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Group Reading: The Qur'an

Discussion in 'Islam DIR' started by Bismillah, Jul 23, 2013.

  1. Bismillah

    Bismillah Submit

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    As-Salaam alaikum wa rahmatullahi wa barakatuh (may the peace, blessings, and mercy of Allah be upon you)

    I wanted to create a group reading of the Qur'an. This is, inshallah, to allow a greater understanding of what Allah has commanded to mankind and a greater understanding of the edicts of Islam. Most people here, I suspect, will be using a translation of the Qur'an.

    Who: This is for both Muslims and non-Muslims.

    What: We will be reading either from the Qur'an.

    When: I will post the surahs (chapters) and ayats (verses) that we will discuss and have two days for reading and discussion. Then we will move on to the next section.

    Which translation: I highly recommend the translation by Muhammad Assad. His footnotes are very thorough and provide great insight. Aside from that translation my favorite is MAS Abdel Haleem's translation of the Qur'an.

    Background: The Qur'an (meaning recitation) is considered to be the verbatim word of Allah (God) revealed to the Prophet Muhammad from the Angel Gibreel and from the Prophet to humanity. It is unchanged. The Qur'an is considered a living miracle and seen as proof of Islam. I would higly recommend that you listen to the recitaiton of the Qur'an as it is an Islamic art (the recitation is called qirat). The Qur'an is not a book in the traditional sense, but rather an oral text and even if one does not understand the meaning of the Arabic the power and emotion is tangible. There are many reciters one of my favorites is Sudais.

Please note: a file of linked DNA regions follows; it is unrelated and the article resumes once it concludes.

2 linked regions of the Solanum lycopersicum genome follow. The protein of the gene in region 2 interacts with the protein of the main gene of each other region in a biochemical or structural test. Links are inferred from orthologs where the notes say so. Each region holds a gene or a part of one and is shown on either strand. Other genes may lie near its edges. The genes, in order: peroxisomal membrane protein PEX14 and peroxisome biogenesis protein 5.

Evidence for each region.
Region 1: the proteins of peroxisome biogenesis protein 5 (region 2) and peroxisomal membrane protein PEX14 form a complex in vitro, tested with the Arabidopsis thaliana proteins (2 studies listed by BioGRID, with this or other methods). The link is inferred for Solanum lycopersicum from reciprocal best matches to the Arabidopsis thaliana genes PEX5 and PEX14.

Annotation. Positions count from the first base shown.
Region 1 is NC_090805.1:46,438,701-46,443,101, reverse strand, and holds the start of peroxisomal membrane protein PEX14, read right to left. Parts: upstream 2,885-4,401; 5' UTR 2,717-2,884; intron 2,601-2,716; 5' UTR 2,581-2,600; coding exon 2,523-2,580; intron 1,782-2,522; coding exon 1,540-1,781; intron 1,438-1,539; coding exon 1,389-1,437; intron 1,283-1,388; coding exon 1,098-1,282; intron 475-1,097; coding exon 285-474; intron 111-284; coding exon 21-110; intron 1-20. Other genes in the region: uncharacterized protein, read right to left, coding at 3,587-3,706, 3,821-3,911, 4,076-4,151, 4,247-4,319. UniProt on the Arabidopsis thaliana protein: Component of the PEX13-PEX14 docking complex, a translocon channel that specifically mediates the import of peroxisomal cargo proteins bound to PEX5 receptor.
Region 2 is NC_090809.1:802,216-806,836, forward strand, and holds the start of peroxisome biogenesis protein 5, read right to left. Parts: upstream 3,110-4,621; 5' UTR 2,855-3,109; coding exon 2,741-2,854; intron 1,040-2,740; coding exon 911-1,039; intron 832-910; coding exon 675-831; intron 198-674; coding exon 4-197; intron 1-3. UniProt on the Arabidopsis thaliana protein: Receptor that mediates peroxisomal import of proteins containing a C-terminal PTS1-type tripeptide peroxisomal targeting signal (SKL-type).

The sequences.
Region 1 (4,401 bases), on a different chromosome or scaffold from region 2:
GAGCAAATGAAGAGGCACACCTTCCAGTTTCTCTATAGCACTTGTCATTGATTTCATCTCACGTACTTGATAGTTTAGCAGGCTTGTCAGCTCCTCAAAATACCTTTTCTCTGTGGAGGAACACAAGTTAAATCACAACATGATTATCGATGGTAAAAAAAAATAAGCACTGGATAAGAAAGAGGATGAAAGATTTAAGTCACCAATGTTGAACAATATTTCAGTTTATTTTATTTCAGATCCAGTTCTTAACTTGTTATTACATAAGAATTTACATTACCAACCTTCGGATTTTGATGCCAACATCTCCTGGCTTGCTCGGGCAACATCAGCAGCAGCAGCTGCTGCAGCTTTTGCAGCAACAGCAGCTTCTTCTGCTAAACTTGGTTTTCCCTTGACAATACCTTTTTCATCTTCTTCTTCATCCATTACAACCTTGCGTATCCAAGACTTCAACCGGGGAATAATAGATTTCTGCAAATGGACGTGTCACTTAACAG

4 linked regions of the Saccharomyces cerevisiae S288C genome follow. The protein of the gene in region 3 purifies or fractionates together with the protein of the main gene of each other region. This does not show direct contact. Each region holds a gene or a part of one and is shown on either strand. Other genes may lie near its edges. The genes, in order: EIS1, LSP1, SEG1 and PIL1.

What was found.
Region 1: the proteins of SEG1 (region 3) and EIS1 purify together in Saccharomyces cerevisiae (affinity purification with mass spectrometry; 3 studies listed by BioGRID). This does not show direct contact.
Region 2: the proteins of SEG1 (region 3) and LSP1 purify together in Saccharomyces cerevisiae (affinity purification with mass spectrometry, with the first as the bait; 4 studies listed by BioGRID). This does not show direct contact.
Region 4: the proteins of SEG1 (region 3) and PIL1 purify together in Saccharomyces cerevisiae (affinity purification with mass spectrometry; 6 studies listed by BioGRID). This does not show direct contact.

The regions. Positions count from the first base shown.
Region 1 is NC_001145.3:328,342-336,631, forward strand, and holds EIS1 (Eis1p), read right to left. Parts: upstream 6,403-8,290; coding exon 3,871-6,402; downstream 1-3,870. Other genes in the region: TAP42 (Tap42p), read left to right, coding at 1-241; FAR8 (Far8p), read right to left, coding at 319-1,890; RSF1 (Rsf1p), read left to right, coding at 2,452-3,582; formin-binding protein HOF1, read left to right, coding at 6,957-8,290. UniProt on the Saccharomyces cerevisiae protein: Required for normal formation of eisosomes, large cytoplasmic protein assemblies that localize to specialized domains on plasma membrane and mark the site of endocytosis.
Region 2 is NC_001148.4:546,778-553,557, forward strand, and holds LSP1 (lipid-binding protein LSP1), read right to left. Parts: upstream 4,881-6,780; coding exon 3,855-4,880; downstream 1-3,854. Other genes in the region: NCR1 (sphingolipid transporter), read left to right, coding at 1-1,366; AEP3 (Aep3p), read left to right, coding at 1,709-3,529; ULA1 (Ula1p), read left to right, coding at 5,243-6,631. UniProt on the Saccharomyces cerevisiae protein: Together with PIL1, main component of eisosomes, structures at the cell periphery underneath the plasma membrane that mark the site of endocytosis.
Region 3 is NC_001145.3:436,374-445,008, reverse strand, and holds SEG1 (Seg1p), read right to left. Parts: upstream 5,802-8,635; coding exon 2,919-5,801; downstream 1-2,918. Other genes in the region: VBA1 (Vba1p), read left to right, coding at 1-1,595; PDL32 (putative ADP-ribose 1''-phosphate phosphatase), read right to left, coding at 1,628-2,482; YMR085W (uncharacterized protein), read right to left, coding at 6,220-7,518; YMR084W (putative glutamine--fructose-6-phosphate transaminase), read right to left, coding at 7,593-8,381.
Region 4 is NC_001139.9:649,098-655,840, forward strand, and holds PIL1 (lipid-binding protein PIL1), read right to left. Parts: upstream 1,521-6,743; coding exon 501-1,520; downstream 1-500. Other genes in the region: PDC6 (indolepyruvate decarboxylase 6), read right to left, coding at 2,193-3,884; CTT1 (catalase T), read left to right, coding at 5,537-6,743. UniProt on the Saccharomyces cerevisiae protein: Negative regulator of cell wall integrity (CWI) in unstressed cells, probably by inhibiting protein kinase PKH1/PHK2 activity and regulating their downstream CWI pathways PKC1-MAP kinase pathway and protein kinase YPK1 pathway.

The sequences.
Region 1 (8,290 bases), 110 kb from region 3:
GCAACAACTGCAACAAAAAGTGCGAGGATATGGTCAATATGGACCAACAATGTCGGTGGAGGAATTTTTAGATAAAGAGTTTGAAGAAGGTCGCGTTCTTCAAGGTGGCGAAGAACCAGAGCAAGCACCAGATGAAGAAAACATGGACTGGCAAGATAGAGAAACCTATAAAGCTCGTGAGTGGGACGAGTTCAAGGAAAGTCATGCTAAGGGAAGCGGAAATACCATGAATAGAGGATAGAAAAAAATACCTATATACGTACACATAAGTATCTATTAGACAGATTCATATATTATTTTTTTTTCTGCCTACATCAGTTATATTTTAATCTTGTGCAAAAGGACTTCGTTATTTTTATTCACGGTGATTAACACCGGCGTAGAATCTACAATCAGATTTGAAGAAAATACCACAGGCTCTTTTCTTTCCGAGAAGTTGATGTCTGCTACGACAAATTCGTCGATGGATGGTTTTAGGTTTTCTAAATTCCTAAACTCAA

Today is the 23, normally there will be two days for reading and discussion before we move on but for the first time I want to leave an extra day for people to have a chance to view this on RF. On the 26th the next reading will be posted inshallah.

    The Qur'an is normally dived up into 30 sections, I am going to divide each juz (section) into another thirds to make it easy for people to follow along in light of busy schedules.

    The reading assigned is

    • All of Surah (chapter) Fatihah
    • Ayats (verses) 1-50 of Surah Bakarah
    I hope any and all who participate and read this thread find it beneficial ameen.
     
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  2. YmirGF

    YmirGF Bodhisattva

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    I'd like to take part. I promise to be thoughtful and respectful. :)
     
  3. Bismillah

    Bismillah Submit

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    Ymir thank you very much for your participation! I am very eager to hear your thoughts as well

    Also, a side note for everyone, people can start posting their thoughts as soon as they wish there is no need to wait for the two days to expire to post.
     
  4. Bismillah

    Bismillah Submit